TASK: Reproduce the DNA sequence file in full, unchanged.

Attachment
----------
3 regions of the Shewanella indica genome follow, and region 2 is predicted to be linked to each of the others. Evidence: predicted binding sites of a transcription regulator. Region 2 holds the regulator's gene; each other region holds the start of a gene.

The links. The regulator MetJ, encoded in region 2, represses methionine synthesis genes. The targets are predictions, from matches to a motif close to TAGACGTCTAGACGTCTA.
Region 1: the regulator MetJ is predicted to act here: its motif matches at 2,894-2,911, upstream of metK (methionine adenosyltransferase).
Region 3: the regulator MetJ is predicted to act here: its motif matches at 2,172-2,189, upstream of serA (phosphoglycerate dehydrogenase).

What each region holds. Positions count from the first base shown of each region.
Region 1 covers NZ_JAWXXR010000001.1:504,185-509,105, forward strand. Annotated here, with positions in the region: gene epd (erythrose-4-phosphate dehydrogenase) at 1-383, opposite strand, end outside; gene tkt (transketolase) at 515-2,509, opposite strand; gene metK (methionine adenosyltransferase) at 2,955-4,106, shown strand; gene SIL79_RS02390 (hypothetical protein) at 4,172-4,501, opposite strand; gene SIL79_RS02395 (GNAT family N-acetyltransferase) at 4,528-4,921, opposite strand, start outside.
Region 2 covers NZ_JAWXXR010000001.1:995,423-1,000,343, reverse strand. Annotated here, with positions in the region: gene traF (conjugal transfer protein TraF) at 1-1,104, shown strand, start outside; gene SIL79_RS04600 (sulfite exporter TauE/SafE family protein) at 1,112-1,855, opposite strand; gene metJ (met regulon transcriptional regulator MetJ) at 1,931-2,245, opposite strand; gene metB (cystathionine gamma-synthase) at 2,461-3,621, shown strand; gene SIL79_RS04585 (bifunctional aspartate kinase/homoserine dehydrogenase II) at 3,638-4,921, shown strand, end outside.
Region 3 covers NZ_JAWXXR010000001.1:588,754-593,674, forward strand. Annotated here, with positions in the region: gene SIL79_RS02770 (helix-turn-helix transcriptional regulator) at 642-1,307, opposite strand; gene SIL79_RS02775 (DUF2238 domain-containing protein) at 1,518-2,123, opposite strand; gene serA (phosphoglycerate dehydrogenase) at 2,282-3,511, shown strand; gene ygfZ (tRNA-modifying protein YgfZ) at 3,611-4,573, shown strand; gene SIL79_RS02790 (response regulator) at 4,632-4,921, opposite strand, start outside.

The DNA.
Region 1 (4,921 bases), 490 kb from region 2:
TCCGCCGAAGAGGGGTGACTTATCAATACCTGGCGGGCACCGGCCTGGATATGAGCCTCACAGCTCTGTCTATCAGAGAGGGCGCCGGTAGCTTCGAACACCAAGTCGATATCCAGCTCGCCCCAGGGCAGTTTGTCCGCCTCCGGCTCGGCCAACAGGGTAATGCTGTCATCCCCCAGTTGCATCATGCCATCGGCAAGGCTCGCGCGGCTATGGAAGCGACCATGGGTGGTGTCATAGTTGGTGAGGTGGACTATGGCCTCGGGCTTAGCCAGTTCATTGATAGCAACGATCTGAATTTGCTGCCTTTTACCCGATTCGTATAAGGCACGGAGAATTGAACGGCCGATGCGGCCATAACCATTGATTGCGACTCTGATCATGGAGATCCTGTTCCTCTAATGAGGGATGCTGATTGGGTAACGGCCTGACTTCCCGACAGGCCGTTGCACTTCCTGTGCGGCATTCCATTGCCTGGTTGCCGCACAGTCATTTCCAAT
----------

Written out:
3 regions of the Shewanella indica genome follow, and region 2 is predicted to be linked to each of the others. Evidence: predicted binding sites of a transcription regulator. Region 2 holds the regulator's gene; each other region holds the start of a gene.

The links. The regulator MetJ, encoded in region 2, represses methionine synthesis genes. The targets are predictions, from matches to a motif close to TAGACGTCTAGACGTCTA.
Region 1: the regulator MetJ is predicted to act here: its motif matches at 2,894-2,911, upstream of metK (methionine adenosyltransferase).
Region 3: the regulator MetJ is predicted to act here: its motif matches at 2,172-2,189, upstream of serA (phosphoglycerate dehydrogenase).

What each region holds. Positions count from the first base shown of each region.
Region 1 covers NZ_JAWXXR010000001.1:504,185-509,105, forward strand. Annotated here, with positions in the region: gene epd (erythrose-4-phosphate dehydrogenase) at 1-383, opposite strand, end outside; gene tkt (transketolase) at 515-2,509, opposite strand; gene metK (methionine adenosyltransferase) at 2,955-4,106, shown strand; gene SIL79_RS02390 (hypothetical protein) at 4,172-4,501, opposite strand; gene SIL79_RS02395 (GNAT family N-acetyltransferase) at 4,528-4,921, opposite strand, start outside.
Region 2 covers NZ_JAWXXR010000001.1:995,423-1,000,343, reverse strand. Annotated here, with positions in the region: gene traF (conjugal transfer protein TraF) at 1-1,104, shown strand, start outside; gene SIL79_RS04600 (sulfite exporter TauE/SafE family protein) at 1,112-1,855, opposite strand; gene metJ (met regulon transcriptional regulator MetJ) at 1,931-2,245, opposite strand; gene metB (cystathionine gamma-synthase) at 2,461-3,621, shown strand; gene SIL79_RS04585 (bifunctional aspartate kinase/homoserine dehydrogenase II) at 3,638-4,921, shown strand, end outside.
Region 3 covers NZ_JAWXXR010000001.1:588,754-593,674, forward strand. Annotated here, with positions in the region: gene SIL79_RS02770 (helix-turn-helix transcriptional regulator) at 642-1,307, opposite strand; gene SIL79_RS02775 (DUF2238 domain-containing protein) at 1,518-2,123, opposite strand; gene serA (phosphoglycerate dehydrogenase) at 2,282-3,511, shown strand; gene ygfZ (tRNA-modifying protein YgfZ) at 3,611-4,573, shown strand; gene SIL79_RS02790 (response regulator) at 4,632-4,921, opposite strand, start outside.

The DNA.
Region 1 (4,921 bases), 490 kb from region 2:
TCCGCCGAAGAGGGGTGACTTATCAATACCTGGCGGGCACCGGCCTGGATATGAGCCTCACAGCTCTGTCTATCAGAGAGGGCGCCGGTAGCTTCGAACACCAAGTCGATATCCAGCTCGCCCCAGGGCAGTTTGTCCGCCTCCGGCTCGGCCAACAGGGTAATGCTGTCATCCCCCAGTTGCATCATGCCATCGGCAAGGCTCGCGCGGCTATGGAAGCGACCATGGGTGGTGTCATAGTTGGTGAGGTGGACTATGGCCTCGGGCTTAGCCAGTTCATTGATAGCAACGATCTGAATTTGCTGCCTTTTACCCGATTCGTATAAGGCACGGAGAATTGAACGGCCGATGCGGCCATAACCATTGATTGCGACTCTGATCATGGAGATCCTGTTCCTCTAATGAGGGATGCTGATTGGGTAACGGCCTGACTTCCCGACAGGCCGTTGCACTTCCTGTGCGGCATTCCATTGCCTGGTTGCCGCACAGTCATTTCCAAT